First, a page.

The Queen and The Duke of Edinburgh, accompanied by The Duke of York, have opened the £650 million Francis Crick Institute in London.
The Crick is the biggest biomedical research institute under one roof in Europe and is investigating the fundamental biology underlying human health and disease.
During a tour of the new facility, The Queen started the sequencing of institute director Sir Paul Nurse’s genome – all three billion letters in his DNA code.
The Crick is bringing scientists together from across disciplines to tackle the pressing health concerns of the 21st Century. It will be home to 1,250 scientists and a further 250 support staff at full capacity in 2017.
Its founding partners are the Medical Research Council, Cancer Research UK, Wellcome, UCL (University College London), Imperial College London and King’s College London.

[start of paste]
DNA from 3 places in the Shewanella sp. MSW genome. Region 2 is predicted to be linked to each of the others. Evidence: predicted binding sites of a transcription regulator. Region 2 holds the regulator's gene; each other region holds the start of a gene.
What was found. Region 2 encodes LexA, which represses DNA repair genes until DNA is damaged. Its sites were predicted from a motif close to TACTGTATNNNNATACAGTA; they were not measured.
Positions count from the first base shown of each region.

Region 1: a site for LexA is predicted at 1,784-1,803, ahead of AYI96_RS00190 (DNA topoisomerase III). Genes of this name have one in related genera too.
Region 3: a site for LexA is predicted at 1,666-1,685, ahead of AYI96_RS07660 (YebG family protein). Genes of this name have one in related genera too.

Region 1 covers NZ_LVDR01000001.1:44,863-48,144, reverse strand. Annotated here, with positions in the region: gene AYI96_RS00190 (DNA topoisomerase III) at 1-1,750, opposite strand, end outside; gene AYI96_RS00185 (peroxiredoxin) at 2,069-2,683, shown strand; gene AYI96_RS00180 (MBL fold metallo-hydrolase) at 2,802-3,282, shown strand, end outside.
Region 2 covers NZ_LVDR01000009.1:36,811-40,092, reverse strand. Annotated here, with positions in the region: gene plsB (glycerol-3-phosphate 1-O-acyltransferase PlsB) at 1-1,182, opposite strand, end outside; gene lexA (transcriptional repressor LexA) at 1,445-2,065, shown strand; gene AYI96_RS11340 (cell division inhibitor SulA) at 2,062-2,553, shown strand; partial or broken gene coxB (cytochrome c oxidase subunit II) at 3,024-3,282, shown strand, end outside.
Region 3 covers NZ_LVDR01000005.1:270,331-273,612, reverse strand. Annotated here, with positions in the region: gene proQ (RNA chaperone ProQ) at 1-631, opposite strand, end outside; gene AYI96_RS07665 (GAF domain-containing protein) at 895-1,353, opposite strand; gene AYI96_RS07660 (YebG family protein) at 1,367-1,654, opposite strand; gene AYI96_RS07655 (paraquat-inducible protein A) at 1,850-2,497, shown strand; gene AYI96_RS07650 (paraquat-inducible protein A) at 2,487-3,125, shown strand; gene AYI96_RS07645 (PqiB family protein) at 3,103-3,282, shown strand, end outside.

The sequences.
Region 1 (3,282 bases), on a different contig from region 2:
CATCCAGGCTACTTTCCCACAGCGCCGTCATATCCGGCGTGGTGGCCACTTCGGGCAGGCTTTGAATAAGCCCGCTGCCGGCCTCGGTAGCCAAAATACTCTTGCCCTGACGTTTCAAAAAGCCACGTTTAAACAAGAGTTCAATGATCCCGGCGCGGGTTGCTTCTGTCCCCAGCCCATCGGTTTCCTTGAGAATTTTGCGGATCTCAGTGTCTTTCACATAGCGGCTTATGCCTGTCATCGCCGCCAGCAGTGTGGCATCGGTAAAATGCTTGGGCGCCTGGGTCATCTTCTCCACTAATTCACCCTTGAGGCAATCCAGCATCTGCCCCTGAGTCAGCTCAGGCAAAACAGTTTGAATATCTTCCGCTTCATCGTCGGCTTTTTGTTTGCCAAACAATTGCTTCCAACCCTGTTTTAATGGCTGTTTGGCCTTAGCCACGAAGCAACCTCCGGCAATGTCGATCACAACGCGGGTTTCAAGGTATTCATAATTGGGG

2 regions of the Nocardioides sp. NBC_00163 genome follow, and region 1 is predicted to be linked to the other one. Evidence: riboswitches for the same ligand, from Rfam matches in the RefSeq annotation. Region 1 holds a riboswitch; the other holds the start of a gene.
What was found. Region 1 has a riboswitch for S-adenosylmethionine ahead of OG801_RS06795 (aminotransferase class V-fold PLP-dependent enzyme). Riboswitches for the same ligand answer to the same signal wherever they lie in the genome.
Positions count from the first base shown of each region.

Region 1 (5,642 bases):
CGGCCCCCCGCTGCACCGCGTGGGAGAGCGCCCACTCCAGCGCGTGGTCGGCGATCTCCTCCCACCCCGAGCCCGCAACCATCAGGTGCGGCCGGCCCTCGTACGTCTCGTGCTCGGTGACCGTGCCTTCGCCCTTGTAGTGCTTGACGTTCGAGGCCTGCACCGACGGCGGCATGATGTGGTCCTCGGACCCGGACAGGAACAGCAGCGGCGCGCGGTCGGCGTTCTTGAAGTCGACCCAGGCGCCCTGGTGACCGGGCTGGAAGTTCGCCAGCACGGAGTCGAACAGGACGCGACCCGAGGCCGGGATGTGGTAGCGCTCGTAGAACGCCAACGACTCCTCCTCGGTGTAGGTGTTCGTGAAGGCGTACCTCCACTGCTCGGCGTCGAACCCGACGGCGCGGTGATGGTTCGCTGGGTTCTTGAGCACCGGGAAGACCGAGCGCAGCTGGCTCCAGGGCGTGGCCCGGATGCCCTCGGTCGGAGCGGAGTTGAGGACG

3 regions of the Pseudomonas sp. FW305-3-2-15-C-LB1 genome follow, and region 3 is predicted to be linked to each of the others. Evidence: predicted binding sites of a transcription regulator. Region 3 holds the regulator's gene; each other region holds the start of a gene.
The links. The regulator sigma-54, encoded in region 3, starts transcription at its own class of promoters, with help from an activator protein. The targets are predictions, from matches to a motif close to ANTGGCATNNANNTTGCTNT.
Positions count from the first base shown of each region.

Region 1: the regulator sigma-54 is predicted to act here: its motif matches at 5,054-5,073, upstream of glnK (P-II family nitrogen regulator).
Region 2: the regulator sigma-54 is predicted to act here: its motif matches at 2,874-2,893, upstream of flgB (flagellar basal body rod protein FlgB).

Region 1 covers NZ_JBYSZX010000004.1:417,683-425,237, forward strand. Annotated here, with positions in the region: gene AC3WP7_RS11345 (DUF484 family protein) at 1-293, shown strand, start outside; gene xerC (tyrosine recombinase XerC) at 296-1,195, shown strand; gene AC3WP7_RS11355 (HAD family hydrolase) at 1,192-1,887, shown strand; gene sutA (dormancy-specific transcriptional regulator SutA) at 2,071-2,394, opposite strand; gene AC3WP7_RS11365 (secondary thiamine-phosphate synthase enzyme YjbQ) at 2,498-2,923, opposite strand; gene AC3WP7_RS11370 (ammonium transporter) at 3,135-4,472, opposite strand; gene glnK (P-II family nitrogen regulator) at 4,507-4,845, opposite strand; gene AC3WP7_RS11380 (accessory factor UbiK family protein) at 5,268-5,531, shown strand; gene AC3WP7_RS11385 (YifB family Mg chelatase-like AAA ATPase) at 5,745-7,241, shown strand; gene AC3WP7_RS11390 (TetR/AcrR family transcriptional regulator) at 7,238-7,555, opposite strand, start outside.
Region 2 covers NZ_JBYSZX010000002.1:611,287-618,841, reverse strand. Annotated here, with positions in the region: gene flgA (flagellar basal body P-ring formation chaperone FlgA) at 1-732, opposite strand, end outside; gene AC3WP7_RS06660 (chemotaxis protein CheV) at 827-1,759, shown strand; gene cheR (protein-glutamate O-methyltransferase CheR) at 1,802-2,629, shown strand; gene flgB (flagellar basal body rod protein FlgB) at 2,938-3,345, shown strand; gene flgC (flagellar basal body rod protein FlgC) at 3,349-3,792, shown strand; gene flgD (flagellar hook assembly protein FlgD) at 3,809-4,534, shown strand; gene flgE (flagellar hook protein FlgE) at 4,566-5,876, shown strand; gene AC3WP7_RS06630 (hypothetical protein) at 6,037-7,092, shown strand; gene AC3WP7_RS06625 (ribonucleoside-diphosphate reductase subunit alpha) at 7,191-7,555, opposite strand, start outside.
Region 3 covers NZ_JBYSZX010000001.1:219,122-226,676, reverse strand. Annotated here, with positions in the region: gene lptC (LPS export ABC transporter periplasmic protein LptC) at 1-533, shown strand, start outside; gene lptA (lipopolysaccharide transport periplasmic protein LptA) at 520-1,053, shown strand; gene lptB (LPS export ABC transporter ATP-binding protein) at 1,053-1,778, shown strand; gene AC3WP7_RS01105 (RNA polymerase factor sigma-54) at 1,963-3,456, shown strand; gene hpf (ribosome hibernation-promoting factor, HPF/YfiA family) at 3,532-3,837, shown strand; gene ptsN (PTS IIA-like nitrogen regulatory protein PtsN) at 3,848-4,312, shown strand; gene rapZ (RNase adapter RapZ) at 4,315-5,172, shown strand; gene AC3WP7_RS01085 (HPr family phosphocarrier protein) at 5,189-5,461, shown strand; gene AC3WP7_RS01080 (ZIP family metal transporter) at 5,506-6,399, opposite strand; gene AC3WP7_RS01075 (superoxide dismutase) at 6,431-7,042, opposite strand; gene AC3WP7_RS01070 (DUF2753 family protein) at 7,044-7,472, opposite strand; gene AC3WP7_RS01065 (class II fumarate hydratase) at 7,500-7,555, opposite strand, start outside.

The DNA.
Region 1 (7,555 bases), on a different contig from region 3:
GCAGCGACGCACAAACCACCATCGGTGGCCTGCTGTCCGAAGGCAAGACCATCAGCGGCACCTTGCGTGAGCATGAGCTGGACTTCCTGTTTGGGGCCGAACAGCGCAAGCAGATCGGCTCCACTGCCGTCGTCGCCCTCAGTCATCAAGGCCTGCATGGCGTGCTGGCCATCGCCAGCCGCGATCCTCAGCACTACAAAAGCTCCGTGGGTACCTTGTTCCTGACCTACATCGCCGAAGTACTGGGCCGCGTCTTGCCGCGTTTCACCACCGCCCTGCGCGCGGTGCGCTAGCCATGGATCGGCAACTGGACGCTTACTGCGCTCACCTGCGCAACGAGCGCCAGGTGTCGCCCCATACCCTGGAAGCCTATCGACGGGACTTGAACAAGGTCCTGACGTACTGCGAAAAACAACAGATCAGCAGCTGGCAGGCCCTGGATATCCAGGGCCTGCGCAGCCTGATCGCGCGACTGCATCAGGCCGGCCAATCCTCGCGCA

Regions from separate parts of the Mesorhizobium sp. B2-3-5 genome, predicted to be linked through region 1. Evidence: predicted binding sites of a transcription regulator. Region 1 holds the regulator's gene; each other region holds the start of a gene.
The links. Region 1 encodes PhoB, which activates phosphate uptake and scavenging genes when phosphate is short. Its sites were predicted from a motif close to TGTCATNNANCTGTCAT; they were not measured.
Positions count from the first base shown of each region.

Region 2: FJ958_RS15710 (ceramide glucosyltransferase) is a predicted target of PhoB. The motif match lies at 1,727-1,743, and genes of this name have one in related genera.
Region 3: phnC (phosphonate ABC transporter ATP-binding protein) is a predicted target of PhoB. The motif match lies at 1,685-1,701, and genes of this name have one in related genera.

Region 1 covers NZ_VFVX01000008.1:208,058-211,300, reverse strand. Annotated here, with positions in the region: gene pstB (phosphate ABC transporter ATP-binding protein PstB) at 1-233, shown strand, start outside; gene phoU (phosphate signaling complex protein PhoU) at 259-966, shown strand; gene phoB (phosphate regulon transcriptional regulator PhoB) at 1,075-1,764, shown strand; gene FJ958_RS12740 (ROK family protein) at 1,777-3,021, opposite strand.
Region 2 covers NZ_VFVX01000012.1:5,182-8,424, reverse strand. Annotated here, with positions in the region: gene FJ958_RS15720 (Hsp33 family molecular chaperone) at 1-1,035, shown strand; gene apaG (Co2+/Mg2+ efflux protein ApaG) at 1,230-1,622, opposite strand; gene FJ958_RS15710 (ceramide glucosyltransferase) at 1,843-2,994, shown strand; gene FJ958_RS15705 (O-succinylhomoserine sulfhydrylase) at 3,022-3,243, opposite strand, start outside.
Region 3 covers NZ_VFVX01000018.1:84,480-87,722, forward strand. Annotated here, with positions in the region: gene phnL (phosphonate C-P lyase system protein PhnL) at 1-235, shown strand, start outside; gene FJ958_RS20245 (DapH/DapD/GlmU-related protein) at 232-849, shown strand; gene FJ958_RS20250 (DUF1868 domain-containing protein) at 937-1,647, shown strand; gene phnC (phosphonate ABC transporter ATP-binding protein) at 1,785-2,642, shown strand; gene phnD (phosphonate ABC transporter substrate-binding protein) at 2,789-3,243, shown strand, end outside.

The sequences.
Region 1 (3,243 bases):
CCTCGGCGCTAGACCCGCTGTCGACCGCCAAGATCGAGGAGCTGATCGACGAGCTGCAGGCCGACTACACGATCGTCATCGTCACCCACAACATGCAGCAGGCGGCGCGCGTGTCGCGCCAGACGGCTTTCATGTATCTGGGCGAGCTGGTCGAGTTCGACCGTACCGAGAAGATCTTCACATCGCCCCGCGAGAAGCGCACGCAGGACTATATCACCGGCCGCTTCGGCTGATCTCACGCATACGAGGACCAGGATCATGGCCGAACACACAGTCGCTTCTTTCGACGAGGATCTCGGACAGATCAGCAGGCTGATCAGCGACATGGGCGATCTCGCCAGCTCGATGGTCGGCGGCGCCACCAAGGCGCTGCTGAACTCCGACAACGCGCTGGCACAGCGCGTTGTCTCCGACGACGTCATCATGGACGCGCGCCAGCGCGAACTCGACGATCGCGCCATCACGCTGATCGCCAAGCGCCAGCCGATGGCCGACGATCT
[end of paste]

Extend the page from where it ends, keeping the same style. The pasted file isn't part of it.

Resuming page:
During their tour of the building, which is next door to St Pancras and the British Library, the royal party saw some of the facilities for research, including the advanced sequencing and peptide chemistry laboratories.
Construction of the new building for the Crick was completed in August 2016.
As a world-leading centre of biomedical research, the Crick’s aim is to find new ways to prevent, diagnose and treat conditions such as cancer, heart disease and stroke, infections and neurodegenerative conditions like motor neurone disease.